September 22, 2015

Rabbi Samuel M. Cohon

Temple Emanu-El, Tucson, Arizona

I recently learned a surprising and strange fact.  Many of the highest grossing films in America and in the entire world are installments of some kind of superhero movie series, based on humble comic books.  In fact, six of the top 10 highest opening-weekend box office grosses of all time are superhero movies.  And we are not just talking about Superman or Batman or Spiderman, superheroes I actually heard of growing up.  These are movies about Iron Man and The X-Men and the Avengers and the Justice League and Fantastic Four and Thor and, save us, the Green Lantern and the Green Hornet.  I have never really related to comic books, but I was amazed at the variety of preposterous scenarios that spawned first the animated cartoons that used to fill drug store shelves and now the videogame-style films that fill our movie theaters.

Perhaps our fascination with heroes with impossible superpowers saving us from apocalyptically gruesome caricature villains has been animated, if you will, by the rise of real-life villains who seem quite as bizarre and evil.  I’m not at all sure Lex Luthor or The Joker or the Green Goblin are any worse than the leaders of ISIS.  Clearly we enjoy watching superheroes on the side of good triumph over evil, twisted bad guys. 

Even though I never liked comic books as a kid—or as an adult—and was spared the need to follow the exploits of some hero from another planet or a radiated everyman in a fancy magical suit and cape, I must admit to having a soft spot in my heart for comic book heroes.  After all, the entire comic book industry was invented by Jews back in the 1930’s, 40’s and 50’s.  In those days we usually weren’t allowed to work as illustrators or cartoonists for respectable publications—too Jewish, you see—and the shunned artists and authors invented a new medium, printed on the cheapest paper in gaudy color.  The comic book industry, and its screen versions, have now become as All-American as baseball, apple pie, and farm subsidies.  But it was Jewish kids from Brooklyn, Jerry Siegel and Joe Shuster, who created Superman, Jewish comic book icon Stan Lee who designed Spiderman and the X-Men and, with fellow Jewish artist Jack Kirby, The Hulk and the Fantastic Four, Bob Kane who invented Batman, Joe Simon and Jack Kirby who designed Captain America, and on and on.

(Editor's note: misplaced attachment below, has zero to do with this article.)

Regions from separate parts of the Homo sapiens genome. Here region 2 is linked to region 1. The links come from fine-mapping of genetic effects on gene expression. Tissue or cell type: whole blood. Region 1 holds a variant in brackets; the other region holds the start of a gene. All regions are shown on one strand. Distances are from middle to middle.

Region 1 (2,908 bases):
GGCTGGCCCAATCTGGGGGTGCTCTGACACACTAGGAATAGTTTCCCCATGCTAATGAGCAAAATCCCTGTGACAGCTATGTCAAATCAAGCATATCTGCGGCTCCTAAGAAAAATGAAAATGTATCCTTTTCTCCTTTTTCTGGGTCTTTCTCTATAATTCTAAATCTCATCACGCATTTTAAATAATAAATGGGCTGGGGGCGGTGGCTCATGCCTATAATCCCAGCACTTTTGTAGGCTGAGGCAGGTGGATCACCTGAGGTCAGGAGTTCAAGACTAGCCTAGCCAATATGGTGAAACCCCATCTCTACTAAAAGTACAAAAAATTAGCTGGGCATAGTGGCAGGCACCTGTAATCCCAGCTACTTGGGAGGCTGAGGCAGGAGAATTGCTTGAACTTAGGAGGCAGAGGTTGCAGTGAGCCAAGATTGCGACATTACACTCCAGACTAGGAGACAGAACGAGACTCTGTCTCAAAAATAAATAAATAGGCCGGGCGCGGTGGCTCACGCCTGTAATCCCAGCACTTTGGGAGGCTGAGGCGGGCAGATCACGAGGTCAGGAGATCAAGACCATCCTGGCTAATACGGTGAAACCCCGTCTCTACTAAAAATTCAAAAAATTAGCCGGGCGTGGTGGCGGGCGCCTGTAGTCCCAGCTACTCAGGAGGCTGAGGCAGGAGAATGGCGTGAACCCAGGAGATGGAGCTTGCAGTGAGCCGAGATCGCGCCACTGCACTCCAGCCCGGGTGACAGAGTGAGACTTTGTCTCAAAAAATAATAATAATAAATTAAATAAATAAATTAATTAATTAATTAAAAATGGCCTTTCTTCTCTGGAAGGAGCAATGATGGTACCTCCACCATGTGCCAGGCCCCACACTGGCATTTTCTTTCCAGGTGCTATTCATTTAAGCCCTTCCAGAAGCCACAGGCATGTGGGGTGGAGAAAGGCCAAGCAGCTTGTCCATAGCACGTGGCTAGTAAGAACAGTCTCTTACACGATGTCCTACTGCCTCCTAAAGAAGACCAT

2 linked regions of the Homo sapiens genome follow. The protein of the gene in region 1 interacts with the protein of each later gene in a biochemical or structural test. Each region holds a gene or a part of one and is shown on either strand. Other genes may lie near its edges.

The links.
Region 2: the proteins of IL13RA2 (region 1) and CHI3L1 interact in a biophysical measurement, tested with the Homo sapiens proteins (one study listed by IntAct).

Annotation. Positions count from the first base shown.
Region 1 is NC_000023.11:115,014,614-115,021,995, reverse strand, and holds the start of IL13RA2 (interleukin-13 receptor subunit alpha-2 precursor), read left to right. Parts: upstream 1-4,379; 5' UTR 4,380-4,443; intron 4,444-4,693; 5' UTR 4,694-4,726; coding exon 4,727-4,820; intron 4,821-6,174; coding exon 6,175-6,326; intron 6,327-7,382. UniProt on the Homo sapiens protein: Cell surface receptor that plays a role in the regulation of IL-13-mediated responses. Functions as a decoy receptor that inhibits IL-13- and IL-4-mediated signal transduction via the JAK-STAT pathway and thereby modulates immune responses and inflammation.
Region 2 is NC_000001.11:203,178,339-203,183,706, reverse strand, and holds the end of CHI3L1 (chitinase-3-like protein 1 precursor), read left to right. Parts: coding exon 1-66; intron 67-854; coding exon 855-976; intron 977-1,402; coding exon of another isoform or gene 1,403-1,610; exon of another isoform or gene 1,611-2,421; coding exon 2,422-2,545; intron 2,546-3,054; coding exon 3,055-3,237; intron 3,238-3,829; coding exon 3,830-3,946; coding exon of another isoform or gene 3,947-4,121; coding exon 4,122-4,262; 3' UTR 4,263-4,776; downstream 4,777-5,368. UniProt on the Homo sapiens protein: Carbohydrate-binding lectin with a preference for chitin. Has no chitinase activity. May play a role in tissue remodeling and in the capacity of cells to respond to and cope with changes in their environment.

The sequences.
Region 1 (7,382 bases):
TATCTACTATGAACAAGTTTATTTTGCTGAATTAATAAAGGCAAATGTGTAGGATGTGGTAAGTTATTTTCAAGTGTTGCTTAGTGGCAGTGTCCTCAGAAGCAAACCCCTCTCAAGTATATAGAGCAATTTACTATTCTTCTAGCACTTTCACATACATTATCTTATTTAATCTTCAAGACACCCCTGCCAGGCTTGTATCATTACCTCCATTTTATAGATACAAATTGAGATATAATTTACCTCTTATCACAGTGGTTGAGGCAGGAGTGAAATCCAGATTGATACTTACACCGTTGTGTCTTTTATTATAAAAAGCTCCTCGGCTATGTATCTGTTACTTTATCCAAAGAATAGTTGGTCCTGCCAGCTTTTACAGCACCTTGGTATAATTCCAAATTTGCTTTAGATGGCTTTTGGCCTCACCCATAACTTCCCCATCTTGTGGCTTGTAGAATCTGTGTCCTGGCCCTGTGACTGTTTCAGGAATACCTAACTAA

Now remember, it’s almost always a fancy suit that gives the superheroes their remarkable power.  Of course it would have to be Jews who understood the tremendous value of proper clothing, since we also run the shmattah business…  Plus, this idea of an iconoclastic outsider who dresses funny becoming the key to saving the whole world is a standard Jewish trope, and it is used again and again in the Bible.  Abraham, Jacob, Moses, King David, Elijah the Prophet all fit the concept.  And it was a spin-off of Judaism, the religion of Christianity, that took this Jewish superhero idea of the outsider saving the world and turned it into a real blockbuster, with screenings all around the planet… 

Acknowledging that comic books were once, and likely still are, a Jewish industry, and noting all of these Jewish elements littering the superhero universe, I just don’t share the popular fascination with these lurid characters and their improbable stories, the escapist quality we seem to crave in our entertainment.  Frankly, if I want that kind of escape I can just watch the presidential debates…  Still, when the newest of these superhero movies came out this summer Wendy and I went to see it.  Professionally, I had to.  It felt like a Jewish obligation.

The film was called “Antman”, with Paul Ruud playing the title character and Michael Douglas as his mentor.  Antman?  You are going to talk about Antman on Yom Kippur, rabbi, the holiest, most Jewish day of the entire year?

Well, look, what could possibly seem more Jewish than a film about a small, dark man who reluctantly accepts special authority, and then defeats evil enemies through cleverness, all with apparently miraculous help?  Isn’t this very much the Moses story retold?  Frankly, Antman was much better at the theme of the underdog rising to hero than the overblown “Exodus: Gods and Kings” movie that came out earlier this year.  OK, so in the movie it's not God who provides the assistance directly to Antman, but instead a fancy suit.  Again, very, very Jewish: haberdashery above all.  And the lead actors, Paul Ruud and Michael Douglas, are both Jewish.  Ruud, whose family name is Rudnitzky, was born in Passaic, New Jersey, bar mitzvahed in Kansas City, and worked as a Bar Mitzvah DJ while going to acting school; and his co-star Michael Douglas’ son was just bar mitzvahed in Jerusalem a year ago.  Besides, doesn’t Antman sound like Jewish name, you know, an Americanized version of Ahntmun or something?  Clearly, as a responsible rabbi, I had to see this film.